4 health myths that need to disappear in 2020

It’s one thing to believe in something entirely harmless.

But health myths often aren’t harmless: they can trick you out of your money, or even worse, cause you and others physical harm.

Here are some health myths we need to stop believing in. It’s time.

Vaccines cause autism

Let’s just get this one out of the way. In 2010, the Lancet retracted a 12-year-old paper by Andrew Wakefield that claimed a link between the MMR (measles, mumps and rubella) vaccine and autism.

Scientists had long been questioning the study, saying his sample size was too small and they couldn’t replicate the findings. It also came out that Wakefield carefully selected the children on whom he reported, and some of his research was funded by lawyers who were acting for parents suing vaccine manufacturers.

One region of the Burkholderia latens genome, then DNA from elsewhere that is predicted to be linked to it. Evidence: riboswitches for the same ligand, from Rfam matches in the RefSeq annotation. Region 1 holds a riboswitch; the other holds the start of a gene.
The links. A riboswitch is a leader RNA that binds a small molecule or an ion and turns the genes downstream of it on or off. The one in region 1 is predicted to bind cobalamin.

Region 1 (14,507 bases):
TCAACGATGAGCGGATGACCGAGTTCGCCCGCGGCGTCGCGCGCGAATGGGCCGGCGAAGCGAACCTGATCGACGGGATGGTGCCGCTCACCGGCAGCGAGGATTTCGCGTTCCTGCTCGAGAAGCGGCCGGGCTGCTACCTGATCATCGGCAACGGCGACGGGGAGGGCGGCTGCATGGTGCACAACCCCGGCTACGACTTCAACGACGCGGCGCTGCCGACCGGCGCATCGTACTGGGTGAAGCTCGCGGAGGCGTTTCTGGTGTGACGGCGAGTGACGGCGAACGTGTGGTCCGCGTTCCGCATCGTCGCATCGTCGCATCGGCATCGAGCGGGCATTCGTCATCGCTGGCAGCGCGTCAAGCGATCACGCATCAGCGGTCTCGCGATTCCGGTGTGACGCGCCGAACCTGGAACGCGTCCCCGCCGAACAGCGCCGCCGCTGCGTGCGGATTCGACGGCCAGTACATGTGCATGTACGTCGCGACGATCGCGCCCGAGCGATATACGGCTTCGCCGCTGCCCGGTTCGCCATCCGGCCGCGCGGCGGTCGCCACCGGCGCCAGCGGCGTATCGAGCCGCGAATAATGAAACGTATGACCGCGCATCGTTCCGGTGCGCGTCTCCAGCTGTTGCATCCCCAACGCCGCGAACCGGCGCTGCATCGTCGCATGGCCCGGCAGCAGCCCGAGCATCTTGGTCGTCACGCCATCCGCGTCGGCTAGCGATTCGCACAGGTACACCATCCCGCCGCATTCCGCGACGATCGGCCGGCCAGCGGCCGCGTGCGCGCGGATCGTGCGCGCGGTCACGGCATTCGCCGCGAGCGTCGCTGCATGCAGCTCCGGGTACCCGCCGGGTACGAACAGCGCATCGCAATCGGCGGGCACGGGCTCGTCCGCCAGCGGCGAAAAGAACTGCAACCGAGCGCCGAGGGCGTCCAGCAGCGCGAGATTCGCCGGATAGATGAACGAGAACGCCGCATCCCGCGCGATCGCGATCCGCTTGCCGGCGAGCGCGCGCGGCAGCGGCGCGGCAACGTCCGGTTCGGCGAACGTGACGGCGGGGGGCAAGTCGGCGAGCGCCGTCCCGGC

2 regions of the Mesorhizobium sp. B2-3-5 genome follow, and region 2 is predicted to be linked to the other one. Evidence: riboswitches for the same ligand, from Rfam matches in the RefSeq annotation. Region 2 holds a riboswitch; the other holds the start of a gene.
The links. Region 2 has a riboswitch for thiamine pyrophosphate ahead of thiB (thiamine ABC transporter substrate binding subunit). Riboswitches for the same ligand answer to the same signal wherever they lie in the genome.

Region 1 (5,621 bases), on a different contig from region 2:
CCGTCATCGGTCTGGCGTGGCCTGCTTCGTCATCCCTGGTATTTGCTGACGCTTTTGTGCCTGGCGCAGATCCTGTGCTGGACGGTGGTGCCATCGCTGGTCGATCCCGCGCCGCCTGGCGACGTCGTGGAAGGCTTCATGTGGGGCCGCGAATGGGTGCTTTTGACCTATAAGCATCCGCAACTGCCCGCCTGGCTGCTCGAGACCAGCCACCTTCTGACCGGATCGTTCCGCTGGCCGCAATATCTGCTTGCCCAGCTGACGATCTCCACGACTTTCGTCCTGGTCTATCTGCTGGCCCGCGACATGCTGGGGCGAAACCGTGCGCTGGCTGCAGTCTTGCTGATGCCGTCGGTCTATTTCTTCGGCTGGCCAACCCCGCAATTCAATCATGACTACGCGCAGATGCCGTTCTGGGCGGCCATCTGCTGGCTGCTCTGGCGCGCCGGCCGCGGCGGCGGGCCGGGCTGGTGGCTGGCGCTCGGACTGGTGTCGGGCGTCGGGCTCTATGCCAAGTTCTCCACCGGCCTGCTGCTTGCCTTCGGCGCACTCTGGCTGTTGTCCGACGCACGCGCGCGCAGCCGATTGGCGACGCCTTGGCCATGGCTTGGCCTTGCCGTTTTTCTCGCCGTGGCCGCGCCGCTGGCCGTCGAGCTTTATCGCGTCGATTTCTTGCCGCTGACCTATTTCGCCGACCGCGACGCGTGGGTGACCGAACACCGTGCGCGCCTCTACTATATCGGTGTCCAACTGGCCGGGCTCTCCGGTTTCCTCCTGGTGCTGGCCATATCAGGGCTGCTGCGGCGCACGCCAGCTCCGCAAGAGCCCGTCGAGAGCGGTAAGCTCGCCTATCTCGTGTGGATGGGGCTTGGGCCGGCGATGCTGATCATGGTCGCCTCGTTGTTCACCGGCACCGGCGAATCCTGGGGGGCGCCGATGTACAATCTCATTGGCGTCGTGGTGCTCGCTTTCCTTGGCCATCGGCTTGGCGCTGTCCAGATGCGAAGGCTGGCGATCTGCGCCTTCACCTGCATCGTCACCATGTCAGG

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He’s since lost his medical licence.

READ MORE: How a decades old, fraudulent anti-vaccine study still affects public health

Unfortunately, the damage was done. Measles has made a huge comeback, with current outbreaks in the Democratic Republic of Congo, Ukraine, the Philippines, Greece and many, many other countries.

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